The possibilities are endless. For example, there could be a chip inside a safety helmet to alert the wearer if it has been worn, or has had any major impact on it.
The chip or sensor can be programmed to do almost anything to make the wearer intrinsically safe. For example, it could provide a GPS tracking system for lone workers in environments such as big construction sites or oil refineries where there is a lot of equipment, but few people.
Helmets may also have detectors on them that warn the user with an alarm if they get within range of potentially hazardous plant and equipment.
Smart safety gloves
Near-field communication (NFC) chips can be integrated into into safety gloves, enabling users to access information via their phone or tablet.
The gloves can be customised, access to machines or the infrastructure can be regulated, and new opportunities made available in PPE supply chain management.
Chips in gloves could be programmed to bring up the data sheets for the glove when scanned by the user to show which chemicals they can safely be used with, reducing risk and allowing for better stock control.
Smart gloves could have a chip in them to ensure the worker is wearing them, or that they are wearing the right glove for use in a hazardous area.
The chip can act like a swipe card on the product, similar to those used in PPE vending machines, preventing wearers from going into areas of risk from, for example, cross contamination.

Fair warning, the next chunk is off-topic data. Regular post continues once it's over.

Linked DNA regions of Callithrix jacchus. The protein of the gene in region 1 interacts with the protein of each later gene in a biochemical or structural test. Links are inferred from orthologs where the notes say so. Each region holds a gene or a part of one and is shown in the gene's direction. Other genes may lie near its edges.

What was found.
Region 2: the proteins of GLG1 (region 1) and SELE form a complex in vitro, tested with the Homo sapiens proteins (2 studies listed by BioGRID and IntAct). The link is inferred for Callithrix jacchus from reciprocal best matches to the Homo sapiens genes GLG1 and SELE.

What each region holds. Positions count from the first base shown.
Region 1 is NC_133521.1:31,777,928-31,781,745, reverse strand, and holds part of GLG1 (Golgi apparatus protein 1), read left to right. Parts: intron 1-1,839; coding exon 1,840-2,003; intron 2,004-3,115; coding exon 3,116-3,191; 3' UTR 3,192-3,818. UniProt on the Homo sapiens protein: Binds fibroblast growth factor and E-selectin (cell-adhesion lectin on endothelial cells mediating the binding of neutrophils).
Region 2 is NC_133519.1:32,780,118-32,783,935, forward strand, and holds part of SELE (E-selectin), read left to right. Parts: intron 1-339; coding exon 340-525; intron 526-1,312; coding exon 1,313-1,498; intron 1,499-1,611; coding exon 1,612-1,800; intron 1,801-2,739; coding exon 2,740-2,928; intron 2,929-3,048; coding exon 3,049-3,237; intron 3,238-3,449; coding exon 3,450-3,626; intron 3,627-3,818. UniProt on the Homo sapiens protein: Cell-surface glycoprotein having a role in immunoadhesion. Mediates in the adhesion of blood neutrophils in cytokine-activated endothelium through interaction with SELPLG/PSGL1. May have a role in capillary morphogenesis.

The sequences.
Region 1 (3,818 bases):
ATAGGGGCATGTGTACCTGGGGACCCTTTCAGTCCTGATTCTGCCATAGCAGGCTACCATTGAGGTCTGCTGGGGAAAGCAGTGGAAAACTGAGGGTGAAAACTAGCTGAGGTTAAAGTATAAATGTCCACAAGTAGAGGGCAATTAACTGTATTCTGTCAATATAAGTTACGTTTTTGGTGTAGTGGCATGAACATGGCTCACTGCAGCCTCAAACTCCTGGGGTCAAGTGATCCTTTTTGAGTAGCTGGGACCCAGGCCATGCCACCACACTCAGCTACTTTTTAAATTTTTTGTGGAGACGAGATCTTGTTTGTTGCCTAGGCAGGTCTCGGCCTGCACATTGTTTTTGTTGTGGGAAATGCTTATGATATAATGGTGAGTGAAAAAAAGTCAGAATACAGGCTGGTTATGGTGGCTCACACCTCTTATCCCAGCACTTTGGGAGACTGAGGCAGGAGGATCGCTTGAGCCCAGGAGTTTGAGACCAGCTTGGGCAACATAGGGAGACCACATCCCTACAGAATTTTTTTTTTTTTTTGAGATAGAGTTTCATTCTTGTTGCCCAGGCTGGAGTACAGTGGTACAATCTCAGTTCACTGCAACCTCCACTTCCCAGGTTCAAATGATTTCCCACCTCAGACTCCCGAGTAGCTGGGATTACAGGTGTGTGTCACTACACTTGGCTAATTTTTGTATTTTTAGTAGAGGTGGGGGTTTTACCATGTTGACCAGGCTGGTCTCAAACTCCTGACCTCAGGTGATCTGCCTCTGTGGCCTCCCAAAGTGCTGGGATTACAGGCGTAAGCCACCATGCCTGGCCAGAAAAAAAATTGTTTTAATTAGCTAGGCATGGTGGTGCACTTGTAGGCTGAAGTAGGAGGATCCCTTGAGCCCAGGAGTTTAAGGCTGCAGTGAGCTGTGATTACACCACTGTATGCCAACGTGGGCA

If other pieces of PPE such as boots or gloves also contain chips, the pieces talk to each other and could prevent a person entering a hazardous area if they are not wearing all the appropriate kit, preventing abuse of the system and eliminating human error.
Smart safety shoes
Intelligent safety shoes use smart insoles containing chips that can detect and evaluate hazardous situations such as the risk of slipping, alerting the wearer and enabling stress-free avoidance by other workers.
The safety-related properties of shoes are able to be determined, and movement information collected, by intelligent sensors, to actively identify potential damage and the loss of safety features. For example, the wearer could be alerted to the fact that their boots were not fastened properly, or that they were faulty.
Intelligent workwear incorporates smart gesture control, allowing the operation of devices without touching them using 3D gesture detection technology. A hand can simply be waved over the pad to switch them on and off or read information.
This prevents potential contamination and the need to remove safety gloves to control functions on devices such as smartphones, smart glasses or machines.
If this all sounds a bit ‘Star Trek’, it isn’t. Employers are increasingly requesting wearable technology and smart sensors that boost safety. Good PPE manufacturers are responding to this demand and talking to their customers, leading to greater adoption in many industries.
The possibilities and potential advantages of wearable technology really are endless and stretch as far as imagination can take them. We are still some way off some of these, but the field is rapidly advancing and continually evolving to meet the new requirements of the future working environment.
About the author
Nigel Day is Technical Support Services Manager at uvex Safety UK